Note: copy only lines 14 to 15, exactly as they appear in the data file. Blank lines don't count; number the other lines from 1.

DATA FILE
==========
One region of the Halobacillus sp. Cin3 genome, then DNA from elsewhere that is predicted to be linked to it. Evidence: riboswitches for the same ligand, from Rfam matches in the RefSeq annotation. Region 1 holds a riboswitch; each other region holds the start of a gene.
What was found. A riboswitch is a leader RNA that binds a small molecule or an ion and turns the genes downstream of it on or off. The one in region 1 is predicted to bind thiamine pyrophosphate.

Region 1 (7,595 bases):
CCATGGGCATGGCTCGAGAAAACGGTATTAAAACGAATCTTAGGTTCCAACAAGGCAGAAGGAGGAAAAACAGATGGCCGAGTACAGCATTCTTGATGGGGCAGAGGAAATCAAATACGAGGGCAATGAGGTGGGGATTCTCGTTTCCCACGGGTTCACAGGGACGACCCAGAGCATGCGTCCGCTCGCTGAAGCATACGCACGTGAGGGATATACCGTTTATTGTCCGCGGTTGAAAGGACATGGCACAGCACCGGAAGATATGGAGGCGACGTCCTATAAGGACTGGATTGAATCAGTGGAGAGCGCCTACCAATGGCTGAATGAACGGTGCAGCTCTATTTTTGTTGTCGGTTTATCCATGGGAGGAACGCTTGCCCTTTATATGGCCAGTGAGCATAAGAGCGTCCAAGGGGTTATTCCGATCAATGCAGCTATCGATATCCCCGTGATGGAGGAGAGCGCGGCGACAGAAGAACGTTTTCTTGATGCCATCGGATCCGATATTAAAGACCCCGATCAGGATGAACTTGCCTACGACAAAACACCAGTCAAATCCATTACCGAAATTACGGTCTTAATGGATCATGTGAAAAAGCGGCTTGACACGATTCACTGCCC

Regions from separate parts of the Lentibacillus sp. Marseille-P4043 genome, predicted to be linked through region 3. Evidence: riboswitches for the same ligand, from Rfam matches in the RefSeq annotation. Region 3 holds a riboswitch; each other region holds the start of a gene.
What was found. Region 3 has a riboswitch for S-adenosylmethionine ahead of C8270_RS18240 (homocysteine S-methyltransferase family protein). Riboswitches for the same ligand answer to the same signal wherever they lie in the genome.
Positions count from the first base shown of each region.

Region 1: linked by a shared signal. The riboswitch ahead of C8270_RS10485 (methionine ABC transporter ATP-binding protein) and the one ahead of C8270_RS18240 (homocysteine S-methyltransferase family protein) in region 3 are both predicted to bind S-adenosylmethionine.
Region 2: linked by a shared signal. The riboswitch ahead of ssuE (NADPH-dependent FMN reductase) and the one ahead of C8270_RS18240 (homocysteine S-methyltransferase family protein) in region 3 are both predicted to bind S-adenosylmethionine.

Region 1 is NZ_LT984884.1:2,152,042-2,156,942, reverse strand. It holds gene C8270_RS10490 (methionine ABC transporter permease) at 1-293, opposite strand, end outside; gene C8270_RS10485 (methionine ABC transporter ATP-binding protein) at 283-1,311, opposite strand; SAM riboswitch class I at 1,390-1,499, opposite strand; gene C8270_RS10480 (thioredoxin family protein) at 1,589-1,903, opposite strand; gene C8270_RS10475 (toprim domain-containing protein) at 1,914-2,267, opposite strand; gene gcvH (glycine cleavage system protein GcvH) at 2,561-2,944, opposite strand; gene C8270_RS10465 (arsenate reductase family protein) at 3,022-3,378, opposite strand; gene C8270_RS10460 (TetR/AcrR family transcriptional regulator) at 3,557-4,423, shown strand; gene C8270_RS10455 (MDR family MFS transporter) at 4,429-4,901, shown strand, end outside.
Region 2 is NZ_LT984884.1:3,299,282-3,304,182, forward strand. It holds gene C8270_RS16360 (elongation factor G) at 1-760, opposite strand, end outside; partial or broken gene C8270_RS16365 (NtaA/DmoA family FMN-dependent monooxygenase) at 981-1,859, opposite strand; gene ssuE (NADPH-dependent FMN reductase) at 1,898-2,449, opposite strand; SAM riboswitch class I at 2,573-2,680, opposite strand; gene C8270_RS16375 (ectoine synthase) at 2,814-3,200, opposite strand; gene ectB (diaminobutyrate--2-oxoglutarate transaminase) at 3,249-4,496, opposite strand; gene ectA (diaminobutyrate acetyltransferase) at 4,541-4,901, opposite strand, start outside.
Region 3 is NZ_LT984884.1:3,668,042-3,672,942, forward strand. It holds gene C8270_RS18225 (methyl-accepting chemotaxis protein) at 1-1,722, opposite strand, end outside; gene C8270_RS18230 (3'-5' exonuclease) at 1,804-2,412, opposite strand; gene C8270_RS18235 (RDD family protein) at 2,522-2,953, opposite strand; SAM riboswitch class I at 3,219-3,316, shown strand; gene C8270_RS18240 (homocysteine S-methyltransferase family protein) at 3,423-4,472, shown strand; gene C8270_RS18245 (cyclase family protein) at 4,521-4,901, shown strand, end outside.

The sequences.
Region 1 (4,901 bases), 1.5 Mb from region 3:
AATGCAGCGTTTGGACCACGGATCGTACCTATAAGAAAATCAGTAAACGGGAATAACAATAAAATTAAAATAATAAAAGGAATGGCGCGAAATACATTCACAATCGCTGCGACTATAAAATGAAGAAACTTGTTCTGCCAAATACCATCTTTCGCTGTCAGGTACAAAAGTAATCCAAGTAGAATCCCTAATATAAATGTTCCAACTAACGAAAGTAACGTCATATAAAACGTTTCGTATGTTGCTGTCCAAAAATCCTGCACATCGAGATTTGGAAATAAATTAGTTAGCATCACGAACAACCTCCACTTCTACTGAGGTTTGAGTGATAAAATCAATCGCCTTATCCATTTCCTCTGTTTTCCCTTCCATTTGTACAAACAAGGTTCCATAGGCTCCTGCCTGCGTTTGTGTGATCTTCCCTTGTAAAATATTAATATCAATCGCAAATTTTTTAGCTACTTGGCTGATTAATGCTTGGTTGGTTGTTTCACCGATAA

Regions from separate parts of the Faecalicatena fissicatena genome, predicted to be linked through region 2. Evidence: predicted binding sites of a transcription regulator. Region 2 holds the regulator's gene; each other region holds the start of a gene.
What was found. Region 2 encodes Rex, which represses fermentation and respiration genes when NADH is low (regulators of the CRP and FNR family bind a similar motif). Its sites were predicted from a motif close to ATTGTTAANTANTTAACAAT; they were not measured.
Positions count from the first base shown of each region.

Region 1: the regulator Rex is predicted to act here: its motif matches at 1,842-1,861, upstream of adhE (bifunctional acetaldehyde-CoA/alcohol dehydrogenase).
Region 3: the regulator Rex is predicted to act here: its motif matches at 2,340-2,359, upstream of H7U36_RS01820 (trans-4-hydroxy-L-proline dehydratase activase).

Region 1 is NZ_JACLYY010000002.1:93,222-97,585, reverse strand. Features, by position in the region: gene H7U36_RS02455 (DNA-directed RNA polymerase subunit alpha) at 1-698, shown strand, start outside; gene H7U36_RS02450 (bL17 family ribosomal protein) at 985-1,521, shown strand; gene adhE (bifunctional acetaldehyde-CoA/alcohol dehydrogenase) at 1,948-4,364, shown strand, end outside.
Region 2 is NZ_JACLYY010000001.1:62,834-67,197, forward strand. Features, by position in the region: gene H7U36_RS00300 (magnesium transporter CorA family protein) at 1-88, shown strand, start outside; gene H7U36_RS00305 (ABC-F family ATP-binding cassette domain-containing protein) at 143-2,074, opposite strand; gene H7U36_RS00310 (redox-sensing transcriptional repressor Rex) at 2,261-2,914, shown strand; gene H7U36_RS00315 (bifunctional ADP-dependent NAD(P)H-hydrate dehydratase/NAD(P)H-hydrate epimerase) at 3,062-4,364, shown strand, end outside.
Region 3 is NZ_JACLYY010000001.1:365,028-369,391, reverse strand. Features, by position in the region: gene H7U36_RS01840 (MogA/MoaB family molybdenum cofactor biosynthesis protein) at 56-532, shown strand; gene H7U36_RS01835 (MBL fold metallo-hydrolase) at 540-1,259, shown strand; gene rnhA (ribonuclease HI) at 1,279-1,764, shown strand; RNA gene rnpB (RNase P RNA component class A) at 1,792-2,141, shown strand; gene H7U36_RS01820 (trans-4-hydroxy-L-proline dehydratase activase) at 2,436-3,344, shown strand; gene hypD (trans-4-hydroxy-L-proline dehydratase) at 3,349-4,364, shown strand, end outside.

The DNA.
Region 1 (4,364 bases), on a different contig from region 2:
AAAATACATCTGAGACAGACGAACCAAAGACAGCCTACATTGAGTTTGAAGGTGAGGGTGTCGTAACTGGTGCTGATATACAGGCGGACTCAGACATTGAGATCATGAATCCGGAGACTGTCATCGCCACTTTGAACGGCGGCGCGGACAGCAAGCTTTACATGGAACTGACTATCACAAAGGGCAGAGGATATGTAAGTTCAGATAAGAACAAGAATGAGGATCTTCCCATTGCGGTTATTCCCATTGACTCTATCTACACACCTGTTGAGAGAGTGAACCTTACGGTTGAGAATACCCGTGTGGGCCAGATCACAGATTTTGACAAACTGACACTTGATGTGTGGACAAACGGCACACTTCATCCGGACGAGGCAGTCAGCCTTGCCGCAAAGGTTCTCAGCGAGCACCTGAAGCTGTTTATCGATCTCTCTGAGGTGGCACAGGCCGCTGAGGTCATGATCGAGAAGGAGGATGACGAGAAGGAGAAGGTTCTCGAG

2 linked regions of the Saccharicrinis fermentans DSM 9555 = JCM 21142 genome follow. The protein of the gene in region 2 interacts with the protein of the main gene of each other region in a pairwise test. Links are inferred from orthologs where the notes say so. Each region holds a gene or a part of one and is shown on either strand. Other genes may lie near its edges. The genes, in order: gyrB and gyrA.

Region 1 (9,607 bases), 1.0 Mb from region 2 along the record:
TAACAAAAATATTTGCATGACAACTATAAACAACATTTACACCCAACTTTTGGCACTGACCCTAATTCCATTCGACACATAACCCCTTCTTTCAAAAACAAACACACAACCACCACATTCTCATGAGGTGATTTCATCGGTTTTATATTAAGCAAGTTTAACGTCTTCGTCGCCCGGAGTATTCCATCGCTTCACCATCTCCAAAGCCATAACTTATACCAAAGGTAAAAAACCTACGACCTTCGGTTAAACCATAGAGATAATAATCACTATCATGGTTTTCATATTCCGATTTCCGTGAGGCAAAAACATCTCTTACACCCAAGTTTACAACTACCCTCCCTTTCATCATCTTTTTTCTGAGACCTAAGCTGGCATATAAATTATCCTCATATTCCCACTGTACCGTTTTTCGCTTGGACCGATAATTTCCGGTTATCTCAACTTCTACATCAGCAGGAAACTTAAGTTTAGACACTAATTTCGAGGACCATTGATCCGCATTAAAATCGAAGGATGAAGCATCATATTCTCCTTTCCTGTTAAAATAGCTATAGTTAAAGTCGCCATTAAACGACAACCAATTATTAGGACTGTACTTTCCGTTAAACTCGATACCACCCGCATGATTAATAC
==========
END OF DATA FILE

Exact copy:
Region 1 (4,901 bases), 1.5 Mb from region 3:
AATGCAGCGTTTGGACCACGGATCGTACCTATAAGAAAATCAGTAAACGGGAATAACAATAAAATTAAAATAATAAAAGGAATGGCGCGAAATACATTCACAATCGCTGCGACTATAAAATGAAGAAACTTGTTCTGCCAAATACCATCTTTCGCTGTCAGGTACAAAAGTAATCCAAGTAGAATCCCTAATATAAATGTTCCAACTAACGAAAGTAACGTCATATAAAACGTTTCGTATGTTGCTGTCCAAAAATCCTGCACATCGAGATTTGGAAATAAATTAGTTAGCATCACGAACAACCTCCACTTCTACTGAGGTTTGAGTGATAAAATCAATCGCCTTATCCATTTCCTCTGTTTTCCCTTCCATTTGTACAAACAAGGTTCCATAGGCTCCTGCCTGCGTTTGTGTGATCTTCCCTTGTAAAATATTAATATCAATCGCAAATTTTTTAGCTACTTGGCTGATTAATGCTTGGTTGGTTGTTTCACCGATAA